Judith Vichniac passed away on October 22. She was founding director and later associate dean of the Radcliffe Institute Fellowship Program from 2001 to her retirement in 2018.
Dean Tomiko Brown-Nagin shared the news with the Radcliffe community this morning:
"I write with a heavy heart to share that Judy Vichniac, founding director of the Radcliffe Fellowship Program and a dear friend and colleague to many of us, passed away yesterday afternoon. Judy had a profound impact on the lives and careers of hundreds of fellows—myself included—who benefited from her warmth and unwavering support over the years. Judy was a beloved member of the Harvard community for nearly four decades, and I can say without any hesitation that neither the Fellowship Program nor the Institute itself would be what they are today, were it not for her."
Prior to her appointment at the Institute, Vichniac spent her academic career at Harvard’s Faculty of Arts and Sciences as director of studies and senior lecturer in social studies, an interdisciplinary undergraduate concentration.
An expert on Western European politics, Vichniac taught courses on social and political theory, political sociology, history and memory, and French politics. She is the author of The Management of Labor: The British and French Iron and Steel Industries 1860–1918 (JAI Press, 1990) and coeditor of Democracy, Revolution, and History (Cornell University Press, 1999), a Festschrift published in honor of Barrington Moore, Jr., a Harvard sociologist and author. She had been working on a monograph on the memory of the Dreyfus Affair in contemporary France. Vichniac received her BA from Hebrew University in Jerusalem and her PhD from Harvard's Department of Government.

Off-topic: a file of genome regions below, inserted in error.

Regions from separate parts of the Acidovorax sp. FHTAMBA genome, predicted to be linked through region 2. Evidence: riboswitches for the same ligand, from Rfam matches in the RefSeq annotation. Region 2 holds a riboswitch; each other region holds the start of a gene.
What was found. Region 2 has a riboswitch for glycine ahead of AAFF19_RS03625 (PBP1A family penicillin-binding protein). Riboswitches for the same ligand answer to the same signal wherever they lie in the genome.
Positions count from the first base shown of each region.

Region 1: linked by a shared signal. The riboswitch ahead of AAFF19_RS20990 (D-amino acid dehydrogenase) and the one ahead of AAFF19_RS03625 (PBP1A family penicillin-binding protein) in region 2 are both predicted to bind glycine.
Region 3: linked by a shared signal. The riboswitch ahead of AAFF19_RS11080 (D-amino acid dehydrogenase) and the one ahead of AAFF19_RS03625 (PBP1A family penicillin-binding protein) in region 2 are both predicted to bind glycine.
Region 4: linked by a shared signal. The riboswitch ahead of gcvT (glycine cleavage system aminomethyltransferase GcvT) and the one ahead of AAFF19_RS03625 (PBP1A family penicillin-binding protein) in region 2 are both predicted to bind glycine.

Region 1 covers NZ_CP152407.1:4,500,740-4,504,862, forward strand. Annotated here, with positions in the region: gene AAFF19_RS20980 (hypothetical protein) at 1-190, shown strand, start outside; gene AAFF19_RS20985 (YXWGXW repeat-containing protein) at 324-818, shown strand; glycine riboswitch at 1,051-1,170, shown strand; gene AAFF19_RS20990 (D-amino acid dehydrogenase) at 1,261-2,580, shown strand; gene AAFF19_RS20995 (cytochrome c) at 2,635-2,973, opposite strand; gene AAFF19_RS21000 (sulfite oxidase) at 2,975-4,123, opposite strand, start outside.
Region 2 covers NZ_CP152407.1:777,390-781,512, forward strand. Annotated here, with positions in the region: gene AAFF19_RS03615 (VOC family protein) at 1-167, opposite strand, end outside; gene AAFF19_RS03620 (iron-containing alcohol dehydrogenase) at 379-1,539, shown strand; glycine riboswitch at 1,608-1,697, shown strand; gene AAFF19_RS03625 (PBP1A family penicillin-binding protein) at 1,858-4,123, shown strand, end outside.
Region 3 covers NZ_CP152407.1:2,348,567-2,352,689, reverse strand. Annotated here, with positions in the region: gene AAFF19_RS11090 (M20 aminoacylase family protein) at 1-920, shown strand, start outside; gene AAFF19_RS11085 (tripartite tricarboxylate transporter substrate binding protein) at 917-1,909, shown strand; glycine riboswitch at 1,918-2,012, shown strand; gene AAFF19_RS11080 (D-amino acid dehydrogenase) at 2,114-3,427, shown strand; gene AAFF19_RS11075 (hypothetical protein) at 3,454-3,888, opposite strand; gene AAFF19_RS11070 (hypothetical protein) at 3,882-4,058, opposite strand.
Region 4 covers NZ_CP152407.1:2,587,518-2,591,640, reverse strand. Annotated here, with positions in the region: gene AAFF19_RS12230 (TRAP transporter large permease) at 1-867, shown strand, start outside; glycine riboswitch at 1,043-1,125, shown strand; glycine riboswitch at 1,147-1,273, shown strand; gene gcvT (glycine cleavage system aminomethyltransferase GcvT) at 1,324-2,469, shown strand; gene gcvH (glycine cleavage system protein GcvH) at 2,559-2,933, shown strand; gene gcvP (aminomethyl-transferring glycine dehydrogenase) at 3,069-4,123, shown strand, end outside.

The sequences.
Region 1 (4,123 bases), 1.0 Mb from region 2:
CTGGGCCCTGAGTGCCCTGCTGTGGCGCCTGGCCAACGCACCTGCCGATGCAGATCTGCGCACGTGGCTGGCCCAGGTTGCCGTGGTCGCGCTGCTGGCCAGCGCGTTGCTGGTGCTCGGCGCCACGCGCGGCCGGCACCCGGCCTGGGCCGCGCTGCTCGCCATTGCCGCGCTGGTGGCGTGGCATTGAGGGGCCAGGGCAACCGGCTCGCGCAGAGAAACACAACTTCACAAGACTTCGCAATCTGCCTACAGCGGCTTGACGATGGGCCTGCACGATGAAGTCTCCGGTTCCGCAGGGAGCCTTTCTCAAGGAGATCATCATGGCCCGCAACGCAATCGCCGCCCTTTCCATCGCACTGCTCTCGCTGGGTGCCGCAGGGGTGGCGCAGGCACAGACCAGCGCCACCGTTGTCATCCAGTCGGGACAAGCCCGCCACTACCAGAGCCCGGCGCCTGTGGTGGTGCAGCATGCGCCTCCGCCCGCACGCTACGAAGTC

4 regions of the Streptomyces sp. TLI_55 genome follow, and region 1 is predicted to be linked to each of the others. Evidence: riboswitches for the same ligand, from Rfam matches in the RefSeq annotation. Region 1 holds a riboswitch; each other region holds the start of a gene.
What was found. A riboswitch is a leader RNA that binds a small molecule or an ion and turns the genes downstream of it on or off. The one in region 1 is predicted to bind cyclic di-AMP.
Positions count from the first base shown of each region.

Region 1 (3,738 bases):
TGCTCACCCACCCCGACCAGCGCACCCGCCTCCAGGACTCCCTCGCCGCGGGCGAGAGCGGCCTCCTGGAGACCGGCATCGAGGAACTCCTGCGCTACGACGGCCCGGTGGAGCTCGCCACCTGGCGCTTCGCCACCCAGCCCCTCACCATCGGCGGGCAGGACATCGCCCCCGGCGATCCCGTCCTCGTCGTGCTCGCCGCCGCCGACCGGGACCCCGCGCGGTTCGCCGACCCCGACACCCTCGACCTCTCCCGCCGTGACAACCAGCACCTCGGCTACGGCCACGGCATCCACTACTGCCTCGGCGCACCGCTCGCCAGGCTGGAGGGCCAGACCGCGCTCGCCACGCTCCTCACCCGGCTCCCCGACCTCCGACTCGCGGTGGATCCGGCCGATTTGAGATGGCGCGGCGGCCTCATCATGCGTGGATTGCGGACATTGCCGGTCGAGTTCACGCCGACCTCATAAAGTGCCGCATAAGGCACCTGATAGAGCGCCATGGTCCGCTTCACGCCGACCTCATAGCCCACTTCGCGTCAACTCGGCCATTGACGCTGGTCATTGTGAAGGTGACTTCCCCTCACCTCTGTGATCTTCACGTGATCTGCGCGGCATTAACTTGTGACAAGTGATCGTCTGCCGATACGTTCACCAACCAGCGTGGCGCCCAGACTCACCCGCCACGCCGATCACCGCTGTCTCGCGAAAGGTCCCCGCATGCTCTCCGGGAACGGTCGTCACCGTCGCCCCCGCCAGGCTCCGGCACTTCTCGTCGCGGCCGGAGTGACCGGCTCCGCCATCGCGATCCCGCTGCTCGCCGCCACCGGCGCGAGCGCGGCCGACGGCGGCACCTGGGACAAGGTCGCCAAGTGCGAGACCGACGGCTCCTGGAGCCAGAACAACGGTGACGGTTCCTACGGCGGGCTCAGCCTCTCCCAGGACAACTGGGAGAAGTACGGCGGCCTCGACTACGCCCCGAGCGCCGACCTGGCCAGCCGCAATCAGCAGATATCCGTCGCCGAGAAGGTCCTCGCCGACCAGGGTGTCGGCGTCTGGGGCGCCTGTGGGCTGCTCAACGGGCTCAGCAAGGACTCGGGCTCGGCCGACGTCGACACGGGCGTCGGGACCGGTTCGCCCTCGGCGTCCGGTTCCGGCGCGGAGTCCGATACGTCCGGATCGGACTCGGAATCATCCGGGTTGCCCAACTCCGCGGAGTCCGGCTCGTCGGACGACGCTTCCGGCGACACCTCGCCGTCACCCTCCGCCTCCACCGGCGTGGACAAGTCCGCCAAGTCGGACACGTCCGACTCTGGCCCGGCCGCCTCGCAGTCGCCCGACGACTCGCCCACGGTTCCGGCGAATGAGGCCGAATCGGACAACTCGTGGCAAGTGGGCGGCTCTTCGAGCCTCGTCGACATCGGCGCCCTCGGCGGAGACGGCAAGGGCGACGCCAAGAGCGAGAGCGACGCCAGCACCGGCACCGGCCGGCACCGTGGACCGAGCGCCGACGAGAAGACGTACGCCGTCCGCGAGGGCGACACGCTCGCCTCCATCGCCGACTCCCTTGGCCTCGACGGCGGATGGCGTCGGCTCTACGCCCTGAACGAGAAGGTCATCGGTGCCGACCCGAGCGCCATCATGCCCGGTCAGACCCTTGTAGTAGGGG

In recognition of Vichniac's many years of service to the Institute and lasting impact on the Fellowship Program, Brown-Nagin announced that the Institute will name the lounge in Byerly Hall, the home of the Fellowship Program, in her honor:
"Many of us fondly remember her using this space to gather fellows informally and build the strong sense of community that was a hallmark of her leadership. The space will now be called the Judith E. Vichniac PhD ’81 Commons."